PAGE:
What change does Obama believe in?
It’s a relatively small thing, really, a fix to the calculation of cost-of-living benefits that would have helped save Social Security.
But President Barack Obama’s decision to drop the reform from his proposed budget hints at a bigger question: What does he believe in enough to really fight for?
To hear him in 2009, you would have thought that safeguarding Social Security was one such goal. “To preserve our long-term fiscal health, we must also address the growing costs in Medicare and Social Security,” he said.
In 2010, he was even more determined: “Now, even after paying for what we spent on my watch, we’ll still face the massive deficit we had when I took office. More importantly, the cost of Medicare, Medicaid and Social Security will continue to skyrocket. … I refuse to pass this problem on to another generation of Americans.”
Now the winds have shifted — his party wants to woo older voters by promising richer benefits, not reform — and Obama has moved on, too. Someone else will have to fix Social Security.
His turnabout on foreign policy has been even more dizzying. Three years ago, he was promising to support democracy movements throughout the Middle East and protect their advocates from government violence.
“Some nations may be able to turn a blind eye to atrocities in other countries,” he said in March 2011. “The United States of America is different.” In Libya, he said, “I refused to wait for the images of slaughter and mass graves before taking action.”
He was lyrical on the moral imperative of U.S. involvement. “I believe that this movement of change cannot be turned back, and that we must stand alongside those who believe in the same core principles that have guided us through many storms. … [W]herever people long to be free, they will find a friend in the United States.”
By fall of last year, Obama had formulated a different doctrine, perhaps to explain why the United States was a bystander to slaughter and mass graves in Syria.
The United States had core interests, he said, including “the free flow of energy from the region to the world.” But “democracy and human rights and open markets” were not among them, though they continued to be things the United States looked upon favorably. Syria, he told the American people in September, was “someone else’s civil war.”
Which of these world views represented the real Obama? Did either of them? Did the president really once believe that the United States could no longer kick the can down the road on entitlement reform?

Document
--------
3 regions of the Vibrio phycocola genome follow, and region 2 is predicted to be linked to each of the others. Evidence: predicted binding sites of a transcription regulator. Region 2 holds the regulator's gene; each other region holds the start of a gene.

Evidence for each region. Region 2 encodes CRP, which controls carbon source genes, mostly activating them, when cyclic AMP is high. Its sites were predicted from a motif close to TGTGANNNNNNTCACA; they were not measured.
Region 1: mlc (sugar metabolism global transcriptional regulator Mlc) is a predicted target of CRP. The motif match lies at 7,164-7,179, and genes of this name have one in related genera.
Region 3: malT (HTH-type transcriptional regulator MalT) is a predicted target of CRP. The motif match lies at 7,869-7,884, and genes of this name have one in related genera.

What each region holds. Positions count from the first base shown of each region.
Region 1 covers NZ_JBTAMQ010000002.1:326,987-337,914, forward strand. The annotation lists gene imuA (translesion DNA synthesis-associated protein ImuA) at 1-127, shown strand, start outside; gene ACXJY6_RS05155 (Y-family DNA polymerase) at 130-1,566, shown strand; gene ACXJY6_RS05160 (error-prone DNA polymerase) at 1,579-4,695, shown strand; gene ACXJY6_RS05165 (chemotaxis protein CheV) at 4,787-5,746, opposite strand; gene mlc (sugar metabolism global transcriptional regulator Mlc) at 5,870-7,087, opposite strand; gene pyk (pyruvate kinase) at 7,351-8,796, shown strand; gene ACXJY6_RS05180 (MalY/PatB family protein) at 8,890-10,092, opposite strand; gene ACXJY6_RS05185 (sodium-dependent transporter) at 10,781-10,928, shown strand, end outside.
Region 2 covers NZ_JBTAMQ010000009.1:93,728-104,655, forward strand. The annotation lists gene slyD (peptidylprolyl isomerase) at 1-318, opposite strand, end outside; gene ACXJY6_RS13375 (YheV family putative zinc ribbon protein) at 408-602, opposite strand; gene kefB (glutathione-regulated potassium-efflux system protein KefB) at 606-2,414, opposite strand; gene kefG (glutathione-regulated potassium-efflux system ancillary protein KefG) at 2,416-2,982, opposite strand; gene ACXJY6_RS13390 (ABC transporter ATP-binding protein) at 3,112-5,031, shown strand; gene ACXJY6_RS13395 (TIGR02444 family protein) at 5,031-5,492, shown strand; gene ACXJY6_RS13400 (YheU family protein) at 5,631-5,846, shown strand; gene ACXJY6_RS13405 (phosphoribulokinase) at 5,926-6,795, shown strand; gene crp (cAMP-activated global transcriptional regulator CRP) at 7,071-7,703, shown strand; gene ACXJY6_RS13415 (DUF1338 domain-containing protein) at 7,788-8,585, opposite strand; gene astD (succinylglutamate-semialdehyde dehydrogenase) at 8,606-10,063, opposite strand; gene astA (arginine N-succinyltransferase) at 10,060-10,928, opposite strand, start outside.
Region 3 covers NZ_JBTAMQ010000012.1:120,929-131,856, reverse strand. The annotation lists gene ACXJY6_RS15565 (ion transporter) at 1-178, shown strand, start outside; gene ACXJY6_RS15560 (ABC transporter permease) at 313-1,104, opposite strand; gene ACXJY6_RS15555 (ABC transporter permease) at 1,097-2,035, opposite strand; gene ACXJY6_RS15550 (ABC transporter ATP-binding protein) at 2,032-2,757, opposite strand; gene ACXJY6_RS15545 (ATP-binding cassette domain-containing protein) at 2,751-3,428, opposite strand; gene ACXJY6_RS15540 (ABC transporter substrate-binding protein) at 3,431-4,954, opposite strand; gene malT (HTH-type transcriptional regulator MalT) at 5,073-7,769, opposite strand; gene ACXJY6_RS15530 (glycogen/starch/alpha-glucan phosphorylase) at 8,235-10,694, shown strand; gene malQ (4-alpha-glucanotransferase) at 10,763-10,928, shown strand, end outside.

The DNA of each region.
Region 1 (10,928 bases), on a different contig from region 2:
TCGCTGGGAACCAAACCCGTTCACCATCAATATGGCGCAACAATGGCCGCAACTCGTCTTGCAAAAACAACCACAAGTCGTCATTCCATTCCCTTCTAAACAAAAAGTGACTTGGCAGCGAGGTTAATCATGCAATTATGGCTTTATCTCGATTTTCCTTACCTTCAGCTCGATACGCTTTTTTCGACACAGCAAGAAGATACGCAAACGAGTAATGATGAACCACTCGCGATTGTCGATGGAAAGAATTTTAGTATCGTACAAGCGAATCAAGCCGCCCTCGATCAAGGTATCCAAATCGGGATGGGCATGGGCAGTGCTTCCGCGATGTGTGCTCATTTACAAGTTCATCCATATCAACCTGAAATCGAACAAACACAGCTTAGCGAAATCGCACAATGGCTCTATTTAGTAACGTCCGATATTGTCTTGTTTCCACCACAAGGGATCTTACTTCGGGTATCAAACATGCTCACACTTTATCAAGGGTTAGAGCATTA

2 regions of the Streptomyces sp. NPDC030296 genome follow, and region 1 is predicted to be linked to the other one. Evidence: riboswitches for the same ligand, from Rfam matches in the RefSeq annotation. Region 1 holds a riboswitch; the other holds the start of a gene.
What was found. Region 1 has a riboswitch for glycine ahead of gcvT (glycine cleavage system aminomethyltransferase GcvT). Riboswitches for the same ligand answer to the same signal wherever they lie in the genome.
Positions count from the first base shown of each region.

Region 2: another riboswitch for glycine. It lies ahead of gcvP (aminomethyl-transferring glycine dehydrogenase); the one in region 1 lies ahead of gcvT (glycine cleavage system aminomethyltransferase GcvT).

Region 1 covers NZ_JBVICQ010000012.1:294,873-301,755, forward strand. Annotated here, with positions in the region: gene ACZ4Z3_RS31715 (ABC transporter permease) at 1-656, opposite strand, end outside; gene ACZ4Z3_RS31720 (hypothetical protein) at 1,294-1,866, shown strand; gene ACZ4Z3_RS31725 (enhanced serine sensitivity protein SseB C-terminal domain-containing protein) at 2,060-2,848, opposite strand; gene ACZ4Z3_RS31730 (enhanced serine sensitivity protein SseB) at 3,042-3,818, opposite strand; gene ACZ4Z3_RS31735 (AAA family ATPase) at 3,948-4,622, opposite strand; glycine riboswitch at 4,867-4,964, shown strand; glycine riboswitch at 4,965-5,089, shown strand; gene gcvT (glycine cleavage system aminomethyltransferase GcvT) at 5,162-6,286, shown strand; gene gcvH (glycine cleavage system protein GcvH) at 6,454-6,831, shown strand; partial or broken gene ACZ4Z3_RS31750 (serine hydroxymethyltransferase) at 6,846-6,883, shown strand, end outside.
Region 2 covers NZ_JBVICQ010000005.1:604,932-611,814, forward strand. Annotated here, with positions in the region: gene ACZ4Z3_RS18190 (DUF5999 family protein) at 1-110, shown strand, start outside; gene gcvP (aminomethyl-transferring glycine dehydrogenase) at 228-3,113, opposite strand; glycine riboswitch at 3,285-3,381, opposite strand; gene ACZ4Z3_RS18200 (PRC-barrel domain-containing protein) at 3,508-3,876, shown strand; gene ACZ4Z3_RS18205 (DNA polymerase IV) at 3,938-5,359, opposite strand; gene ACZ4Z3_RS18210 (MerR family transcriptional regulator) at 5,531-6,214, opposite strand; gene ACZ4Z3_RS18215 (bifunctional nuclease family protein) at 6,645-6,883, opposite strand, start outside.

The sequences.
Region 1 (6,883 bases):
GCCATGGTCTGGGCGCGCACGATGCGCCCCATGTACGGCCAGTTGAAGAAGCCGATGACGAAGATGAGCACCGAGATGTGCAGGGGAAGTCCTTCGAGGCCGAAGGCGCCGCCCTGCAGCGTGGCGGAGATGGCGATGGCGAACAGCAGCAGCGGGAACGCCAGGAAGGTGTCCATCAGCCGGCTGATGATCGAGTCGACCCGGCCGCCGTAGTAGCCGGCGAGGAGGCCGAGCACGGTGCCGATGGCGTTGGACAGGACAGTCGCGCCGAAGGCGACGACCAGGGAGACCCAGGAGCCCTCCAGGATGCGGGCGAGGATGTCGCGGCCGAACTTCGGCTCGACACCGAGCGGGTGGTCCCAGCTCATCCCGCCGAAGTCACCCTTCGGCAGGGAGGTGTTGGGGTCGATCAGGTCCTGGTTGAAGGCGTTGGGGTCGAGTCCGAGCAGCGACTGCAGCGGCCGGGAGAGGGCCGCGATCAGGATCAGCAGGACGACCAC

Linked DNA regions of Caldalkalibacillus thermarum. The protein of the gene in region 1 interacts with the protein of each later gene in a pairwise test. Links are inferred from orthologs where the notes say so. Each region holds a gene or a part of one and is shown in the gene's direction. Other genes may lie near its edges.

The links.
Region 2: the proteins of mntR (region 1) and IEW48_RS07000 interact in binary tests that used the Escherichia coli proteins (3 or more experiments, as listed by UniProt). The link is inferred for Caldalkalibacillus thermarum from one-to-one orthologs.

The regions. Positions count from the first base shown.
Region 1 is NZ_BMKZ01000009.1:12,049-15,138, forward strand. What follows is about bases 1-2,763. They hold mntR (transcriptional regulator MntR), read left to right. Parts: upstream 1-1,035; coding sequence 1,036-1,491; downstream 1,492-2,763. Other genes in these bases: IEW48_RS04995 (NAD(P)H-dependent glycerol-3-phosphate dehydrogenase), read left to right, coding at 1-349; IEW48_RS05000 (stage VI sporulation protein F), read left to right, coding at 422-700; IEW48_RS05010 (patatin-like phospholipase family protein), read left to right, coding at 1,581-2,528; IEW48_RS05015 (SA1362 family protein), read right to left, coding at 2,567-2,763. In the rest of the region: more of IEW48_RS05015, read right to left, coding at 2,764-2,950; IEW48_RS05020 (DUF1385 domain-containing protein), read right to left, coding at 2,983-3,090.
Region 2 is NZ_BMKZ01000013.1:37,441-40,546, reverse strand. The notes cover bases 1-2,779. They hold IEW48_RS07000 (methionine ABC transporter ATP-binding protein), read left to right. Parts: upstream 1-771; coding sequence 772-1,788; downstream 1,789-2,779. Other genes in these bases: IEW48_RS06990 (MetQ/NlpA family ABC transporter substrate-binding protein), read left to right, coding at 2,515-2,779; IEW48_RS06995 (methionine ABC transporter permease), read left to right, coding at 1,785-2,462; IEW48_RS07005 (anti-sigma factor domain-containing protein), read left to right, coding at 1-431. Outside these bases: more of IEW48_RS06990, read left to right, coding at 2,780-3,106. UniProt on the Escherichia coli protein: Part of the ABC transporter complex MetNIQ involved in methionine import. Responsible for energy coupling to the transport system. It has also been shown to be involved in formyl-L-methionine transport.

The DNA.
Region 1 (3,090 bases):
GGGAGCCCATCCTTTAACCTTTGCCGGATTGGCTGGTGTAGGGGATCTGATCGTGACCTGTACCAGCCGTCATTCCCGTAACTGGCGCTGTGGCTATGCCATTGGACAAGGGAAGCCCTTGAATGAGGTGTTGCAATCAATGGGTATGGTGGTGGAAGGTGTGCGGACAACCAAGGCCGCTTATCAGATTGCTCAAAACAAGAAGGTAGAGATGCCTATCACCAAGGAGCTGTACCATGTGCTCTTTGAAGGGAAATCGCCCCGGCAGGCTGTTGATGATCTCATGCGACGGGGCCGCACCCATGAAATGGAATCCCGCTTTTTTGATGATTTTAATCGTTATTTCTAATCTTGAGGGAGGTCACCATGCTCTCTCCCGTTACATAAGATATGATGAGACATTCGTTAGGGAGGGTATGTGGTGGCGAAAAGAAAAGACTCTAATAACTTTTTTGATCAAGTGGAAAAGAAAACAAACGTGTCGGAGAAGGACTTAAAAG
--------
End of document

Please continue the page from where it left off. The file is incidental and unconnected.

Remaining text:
Defenders would say that his foreign policy is smartly situational, not inconsistent, and that he’s done his bit for entitlement reform with cost-bending measures in “Obamacare.”
Obama has consistently supported some policies throughout his presidency: higher taxes on the rich; more money for education, infrastructure, research and renewable energy; health insurance for all Americans. These are, for the most part, sensible goals that a Republican leader would not have favored or prioritized.
They are also generic Democratic Party inclinations. Searching beyond those for Obama’s inner core, questioning the connection between his eloquence and his conviction — these are old sports, for right and left. Just as Sarah Palin famously mocked “that hopey, changey stuff,” so a left-leaning political science professor, Adolph Reed Jr., can bemoan Obama’s “triumph of image and identity over content.”
But if, as Reed recently argued in Harper’s Magazine, Obama is “an unexceptional neoliberal Democrat with an exceptional knack for self-presentation,” why do neoliberal Democrats feel disappointed, too?
According to the leftist critique, for example, Obama is carrying on the Clintonian, pro-trade agenda, pursuing ambitious deals with European and Pacific countries. But how much does he care? He recently sent to China, as U.S. ambassador, the pro-trade Sen. Max Baucus, who might have helped win congressional approval for the deals.
Why? Democrats wanted to appoint a replacement to the seat that Baucus had announced he would give up in 2015, get a head start on the campaign and marginally improve their chances of holding their Senate majority.
Which points to one possible clue: There has always been another election looming. In 2011, Obama cold-shouldered the fiscal commission he himself had appointed; Democrats feared that embracing its recommendations could hurt in 2012. Push trade or Social Security reform now, and Democrats might lose the Senate.
Any politician wants to win the next race. Whatever compromises he has to make, he can tell himself they’re preferable to having no power at all.
But after November, the last election — the last excuse — will be past. You wonder whether Obama will wake up then and try to remember what, exactly, he came here to accomplish.
Fred Hiatt is The Washington Post’s editorial page editor.